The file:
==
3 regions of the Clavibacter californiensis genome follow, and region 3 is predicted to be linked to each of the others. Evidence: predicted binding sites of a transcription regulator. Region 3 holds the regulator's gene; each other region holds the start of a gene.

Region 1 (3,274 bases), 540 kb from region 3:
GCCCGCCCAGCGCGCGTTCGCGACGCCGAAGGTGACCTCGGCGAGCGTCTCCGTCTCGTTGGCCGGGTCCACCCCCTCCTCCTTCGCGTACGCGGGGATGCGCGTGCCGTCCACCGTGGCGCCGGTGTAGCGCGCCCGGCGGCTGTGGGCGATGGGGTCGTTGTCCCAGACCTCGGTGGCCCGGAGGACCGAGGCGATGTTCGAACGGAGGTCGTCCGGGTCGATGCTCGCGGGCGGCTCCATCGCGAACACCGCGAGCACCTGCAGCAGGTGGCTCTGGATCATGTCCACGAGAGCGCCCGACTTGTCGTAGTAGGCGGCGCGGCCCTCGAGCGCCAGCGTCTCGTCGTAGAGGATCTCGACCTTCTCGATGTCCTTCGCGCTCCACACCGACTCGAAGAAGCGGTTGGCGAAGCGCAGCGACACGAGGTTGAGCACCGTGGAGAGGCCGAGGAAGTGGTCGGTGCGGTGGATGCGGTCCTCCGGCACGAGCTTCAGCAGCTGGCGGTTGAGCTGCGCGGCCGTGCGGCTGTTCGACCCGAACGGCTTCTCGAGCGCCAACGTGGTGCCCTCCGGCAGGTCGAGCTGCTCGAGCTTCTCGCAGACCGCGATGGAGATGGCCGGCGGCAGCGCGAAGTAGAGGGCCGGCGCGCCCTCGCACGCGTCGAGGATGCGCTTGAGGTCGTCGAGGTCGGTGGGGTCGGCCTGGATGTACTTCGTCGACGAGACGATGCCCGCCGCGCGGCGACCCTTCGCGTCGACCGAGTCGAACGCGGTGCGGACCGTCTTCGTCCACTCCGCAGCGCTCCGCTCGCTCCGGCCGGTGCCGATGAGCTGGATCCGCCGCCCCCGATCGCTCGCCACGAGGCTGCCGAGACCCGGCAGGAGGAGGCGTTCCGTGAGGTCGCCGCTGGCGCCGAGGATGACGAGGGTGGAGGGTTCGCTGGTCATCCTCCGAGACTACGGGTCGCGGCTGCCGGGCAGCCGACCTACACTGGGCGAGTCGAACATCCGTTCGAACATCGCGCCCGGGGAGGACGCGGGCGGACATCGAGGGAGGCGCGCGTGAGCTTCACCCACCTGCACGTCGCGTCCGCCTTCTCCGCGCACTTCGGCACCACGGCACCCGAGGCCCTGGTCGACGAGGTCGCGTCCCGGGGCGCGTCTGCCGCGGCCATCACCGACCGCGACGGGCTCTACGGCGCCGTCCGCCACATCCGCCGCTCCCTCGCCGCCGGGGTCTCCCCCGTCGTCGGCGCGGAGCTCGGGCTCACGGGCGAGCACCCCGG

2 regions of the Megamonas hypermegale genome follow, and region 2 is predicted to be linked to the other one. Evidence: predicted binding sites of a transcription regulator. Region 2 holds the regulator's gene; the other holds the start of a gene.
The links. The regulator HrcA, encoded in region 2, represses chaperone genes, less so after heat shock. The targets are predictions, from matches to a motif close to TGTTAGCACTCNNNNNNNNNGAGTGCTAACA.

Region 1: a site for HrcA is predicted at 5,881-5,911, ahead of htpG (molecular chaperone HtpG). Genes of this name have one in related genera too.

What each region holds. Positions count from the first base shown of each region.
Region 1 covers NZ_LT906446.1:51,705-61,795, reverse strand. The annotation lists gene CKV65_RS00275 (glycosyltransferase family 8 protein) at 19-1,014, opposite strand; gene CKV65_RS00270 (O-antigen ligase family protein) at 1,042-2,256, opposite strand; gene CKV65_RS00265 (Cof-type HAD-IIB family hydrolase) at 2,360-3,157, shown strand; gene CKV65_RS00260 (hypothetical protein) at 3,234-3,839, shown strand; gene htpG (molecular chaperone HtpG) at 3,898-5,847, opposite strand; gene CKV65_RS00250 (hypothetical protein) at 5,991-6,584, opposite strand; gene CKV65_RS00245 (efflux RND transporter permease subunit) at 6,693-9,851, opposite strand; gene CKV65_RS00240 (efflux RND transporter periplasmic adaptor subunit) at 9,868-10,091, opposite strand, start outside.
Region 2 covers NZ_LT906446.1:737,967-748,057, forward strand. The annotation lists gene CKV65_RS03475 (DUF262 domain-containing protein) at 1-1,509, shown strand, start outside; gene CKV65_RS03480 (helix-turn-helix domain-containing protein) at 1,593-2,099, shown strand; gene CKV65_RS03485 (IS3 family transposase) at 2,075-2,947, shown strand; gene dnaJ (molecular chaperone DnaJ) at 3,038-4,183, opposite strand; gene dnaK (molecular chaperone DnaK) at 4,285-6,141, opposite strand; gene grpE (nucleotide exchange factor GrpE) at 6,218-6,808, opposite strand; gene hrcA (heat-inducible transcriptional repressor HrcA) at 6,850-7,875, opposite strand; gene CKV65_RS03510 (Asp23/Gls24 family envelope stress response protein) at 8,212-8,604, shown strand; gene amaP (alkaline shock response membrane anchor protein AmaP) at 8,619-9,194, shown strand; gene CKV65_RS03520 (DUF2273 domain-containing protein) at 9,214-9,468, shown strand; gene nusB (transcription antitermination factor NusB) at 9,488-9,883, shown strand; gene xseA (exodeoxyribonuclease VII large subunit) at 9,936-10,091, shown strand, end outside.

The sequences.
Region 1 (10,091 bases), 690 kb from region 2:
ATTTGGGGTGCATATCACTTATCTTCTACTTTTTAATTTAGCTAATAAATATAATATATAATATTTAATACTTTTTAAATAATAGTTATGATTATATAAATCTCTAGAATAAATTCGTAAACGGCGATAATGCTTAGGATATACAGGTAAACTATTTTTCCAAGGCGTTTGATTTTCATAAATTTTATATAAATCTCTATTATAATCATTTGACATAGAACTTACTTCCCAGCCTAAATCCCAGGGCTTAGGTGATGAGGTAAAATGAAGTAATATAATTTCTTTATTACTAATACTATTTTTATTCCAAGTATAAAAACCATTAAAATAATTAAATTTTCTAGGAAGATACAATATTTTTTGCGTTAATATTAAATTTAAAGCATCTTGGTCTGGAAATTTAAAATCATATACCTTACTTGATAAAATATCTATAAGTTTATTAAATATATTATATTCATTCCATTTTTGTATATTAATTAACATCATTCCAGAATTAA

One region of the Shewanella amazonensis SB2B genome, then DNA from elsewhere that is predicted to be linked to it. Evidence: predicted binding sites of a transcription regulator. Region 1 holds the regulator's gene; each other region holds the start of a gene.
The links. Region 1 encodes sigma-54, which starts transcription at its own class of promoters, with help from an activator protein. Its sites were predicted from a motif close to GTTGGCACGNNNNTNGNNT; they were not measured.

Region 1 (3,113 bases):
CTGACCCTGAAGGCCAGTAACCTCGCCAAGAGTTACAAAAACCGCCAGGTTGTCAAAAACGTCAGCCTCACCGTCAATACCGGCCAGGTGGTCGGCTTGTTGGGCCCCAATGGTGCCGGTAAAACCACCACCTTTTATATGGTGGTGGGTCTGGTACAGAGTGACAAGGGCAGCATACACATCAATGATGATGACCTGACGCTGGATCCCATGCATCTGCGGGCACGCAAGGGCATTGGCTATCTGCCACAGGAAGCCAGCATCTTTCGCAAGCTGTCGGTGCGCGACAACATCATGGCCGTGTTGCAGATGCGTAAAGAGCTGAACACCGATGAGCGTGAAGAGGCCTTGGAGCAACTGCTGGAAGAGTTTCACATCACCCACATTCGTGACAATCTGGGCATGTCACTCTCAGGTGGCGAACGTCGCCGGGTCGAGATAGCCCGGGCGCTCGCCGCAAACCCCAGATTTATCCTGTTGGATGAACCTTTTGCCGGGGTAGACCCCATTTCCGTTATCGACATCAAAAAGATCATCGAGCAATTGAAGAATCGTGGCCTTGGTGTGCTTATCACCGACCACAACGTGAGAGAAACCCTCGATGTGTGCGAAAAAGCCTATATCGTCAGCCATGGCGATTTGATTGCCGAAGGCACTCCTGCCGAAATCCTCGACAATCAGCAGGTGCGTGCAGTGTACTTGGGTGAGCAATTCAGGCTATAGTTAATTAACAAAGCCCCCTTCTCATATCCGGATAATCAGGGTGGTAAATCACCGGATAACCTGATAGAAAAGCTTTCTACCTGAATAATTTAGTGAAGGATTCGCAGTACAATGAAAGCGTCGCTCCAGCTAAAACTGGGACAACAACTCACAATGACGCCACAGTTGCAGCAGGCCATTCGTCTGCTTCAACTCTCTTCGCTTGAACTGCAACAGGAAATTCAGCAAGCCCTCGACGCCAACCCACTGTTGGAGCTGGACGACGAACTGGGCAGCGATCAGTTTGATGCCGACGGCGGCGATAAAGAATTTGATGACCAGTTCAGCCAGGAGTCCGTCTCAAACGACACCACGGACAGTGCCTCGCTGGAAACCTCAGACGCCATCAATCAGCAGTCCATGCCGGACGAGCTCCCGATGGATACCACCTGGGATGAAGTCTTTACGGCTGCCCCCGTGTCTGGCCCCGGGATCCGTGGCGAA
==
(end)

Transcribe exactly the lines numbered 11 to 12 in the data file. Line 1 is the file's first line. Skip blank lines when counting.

Region 1 (10,091 bases), 690 kb from region 2:
ATTTGGGGTGCATATCACTTATCTTCTACTTTTTAATTTAGCTAATAAATATAATATATAATATTTAATACTTTTTAAATAATAGTTATGATTATATAAATCTCTAGAATAAATTCGTAAACGGCGATAATGCTTAGGATATACAGGTAAACTATTTTTCCAAGGCGTTTGATTTTCATAAATTTTATATAAATCTCTATTATAATCATTTGACATAGAACTTACTTCCCAGCCTAAATCCCAGGGCTTAGGTGATGAGGTAAAATGAAGTAATATAATTTCTTTATTACTAATACTATTTTTATTCCAAGTATAAAAACCATTAAAATAATTAAATTTTCTAGGAAGATACAATATTTTTTGCGTTAATATTAAATTTAAAGCATCTTGGTCTGGAAATTTAAAATCATATACCTTACTTGATAAAATATCTATAAGTTTATTAAATATATTATATTCATTCCATTTTTGTATATTAATTAACATCATTCCAGAATTAA